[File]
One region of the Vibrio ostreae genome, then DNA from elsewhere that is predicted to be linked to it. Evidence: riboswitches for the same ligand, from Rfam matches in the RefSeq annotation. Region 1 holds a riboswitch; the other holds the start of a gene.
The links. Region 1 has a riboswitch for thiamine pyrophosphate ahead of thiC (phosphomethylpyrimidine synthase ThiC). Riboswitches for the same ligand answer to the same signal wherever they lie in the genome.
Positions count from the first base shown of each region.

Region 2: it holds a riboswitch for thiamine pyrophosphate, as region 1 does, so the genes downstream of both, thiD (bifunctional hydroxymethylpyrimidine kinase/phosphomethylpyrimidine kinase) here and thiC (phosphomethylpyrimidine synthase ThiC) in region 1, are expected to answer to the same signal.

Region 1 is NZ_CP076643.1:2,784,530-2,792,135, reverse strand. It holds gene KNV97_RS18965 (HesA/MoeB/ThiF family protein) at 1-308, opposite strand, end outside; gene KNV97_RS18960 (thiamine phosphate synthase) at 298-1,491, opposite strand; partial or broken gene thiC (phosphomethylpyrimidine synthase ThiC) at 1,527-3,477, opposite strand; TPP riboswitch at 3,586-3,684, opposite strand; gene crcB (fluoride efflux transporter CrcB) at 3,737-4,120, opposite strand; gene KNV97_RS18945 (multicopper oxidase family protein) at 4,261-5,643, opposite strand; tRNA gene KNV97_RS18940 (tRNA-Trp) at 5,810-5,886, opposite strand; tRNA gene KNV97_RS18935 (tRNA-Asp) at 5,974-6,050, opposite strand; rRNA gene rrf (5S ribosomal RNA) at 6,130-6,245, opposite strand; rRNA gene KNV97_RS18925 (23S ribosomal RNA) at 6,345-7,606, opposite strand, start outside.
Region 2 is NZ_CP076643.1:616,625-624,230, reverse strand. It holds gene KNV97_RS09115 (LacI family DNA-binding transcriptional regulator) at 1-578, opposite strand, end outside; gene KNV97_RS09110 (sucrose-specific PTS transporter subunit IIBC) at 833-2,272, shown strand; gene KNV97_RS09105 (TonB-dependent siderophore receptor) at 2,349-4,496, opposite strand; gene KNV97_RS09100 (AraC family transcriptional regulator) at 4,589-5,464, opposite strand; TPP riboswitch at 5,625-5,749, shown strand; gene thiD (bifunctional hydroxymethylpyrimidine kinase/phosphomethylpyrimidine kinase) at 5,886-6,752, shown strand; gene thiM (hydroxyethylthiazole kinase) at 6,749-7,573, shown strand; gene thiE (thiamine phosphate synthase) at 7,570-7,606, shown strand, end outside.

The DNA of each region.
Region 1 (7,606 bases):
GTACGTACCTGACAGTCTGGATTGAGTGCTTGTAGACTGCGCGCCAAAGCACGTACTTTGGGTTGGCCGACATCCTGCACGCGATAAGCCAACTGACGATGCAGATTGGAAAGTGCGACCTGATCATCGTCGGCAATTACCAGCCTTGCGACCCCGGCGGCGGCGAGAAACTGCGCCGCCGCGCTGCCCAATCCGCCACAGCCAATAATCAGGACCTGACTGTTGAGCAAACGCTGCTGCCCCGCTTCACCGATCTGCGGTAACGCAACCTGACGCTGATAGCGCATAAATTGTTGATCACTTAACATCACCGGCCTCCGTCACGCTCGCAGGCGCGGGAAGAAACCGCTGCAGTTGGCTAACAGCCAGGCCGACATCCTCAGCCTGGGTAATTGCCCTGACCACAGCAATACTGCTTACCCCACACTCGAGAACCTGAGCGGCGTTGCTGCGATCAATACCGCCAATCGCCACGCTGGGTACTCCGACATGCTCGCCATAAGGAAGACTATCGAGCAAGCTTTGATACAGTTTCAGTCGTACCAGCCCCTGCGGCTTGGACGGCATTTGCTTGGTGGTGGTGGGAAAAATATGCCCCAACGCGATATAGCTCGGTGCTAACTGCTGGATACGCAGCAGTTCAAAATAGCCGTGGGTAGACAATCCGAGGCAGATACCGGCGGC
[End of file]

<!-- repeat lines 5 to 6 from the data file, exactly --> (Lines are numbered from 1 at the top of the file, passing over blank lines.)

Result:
Region 1 is NZ_CP076643.1:2,784,530-2,792,135, reverse strand. It holds gene KNV97_RS18965 (HesA/MoeB/ThiF family protein) at 1-308, opposite strand, end outside; gene KNV97_RS18960 (thiamine phosphate synthase) at 298-1,491, opposite strand; partial or broken gene thiC (phosphomethylpyrimidine synthase ThiC) at 1,527-3,477, opposite strand; TPP riboswitch at 3,586-3,684, opposite strand; gene crcB (fluoride efflux transporter CrcB) at 3,737-4,120, opposite strand; gene KNV97_RS18945 (multicopper oxidase family protein) at 4,261-5,643, opposite strand; tRNA gene KNV97_RS18940 (tRNA-Trp) at 5,810-5,886, opposite strand; tRNA gene KNV97_RS18935 (tRNA-Asp) at 5,974-6,050, opposite strand; rRNA gene rrf (5S ribosomal RNA) at 6,130-6,245, opposite strand; rRNA gene KNV97_RS18925 (23S ribosomal RNA) at 6,345-7,606, opposite strand, start outside.
Region 2 is NZ_CP076643.1:616,625-624,230, reverse strand. It holds gene KNV97_RS09115 (LacI family DNA-binding transcriptional regulator) at 1-578, opposite strand, end outside; gene KNV97_RS09110 (sucrose-specific PTS transporter subunit IIBC) at 833-2,272, shown strand; gene KNV97_RS09105 (TonB-dependent siderophore receptor) at 2,349-4,496, opposite strand; gene KNV97_RS09100 (AraC family transcriptional regulator) at 4,589-5,464, opposite strand; TPP riboswitch at 5,625-5,749, shown strand; gene thiD (bifunctional hydroxymethylpyrimidine kinase/phosphomethylpyrimidine kinase) at 5,886-6,752, shown strand; gene thiM (hydroxyethylthiazole kinase) at 6,749-7,573, shown strand; gene thiE (thiamine phosphate synthase) at 7,570-7,606, shown strand, end outside.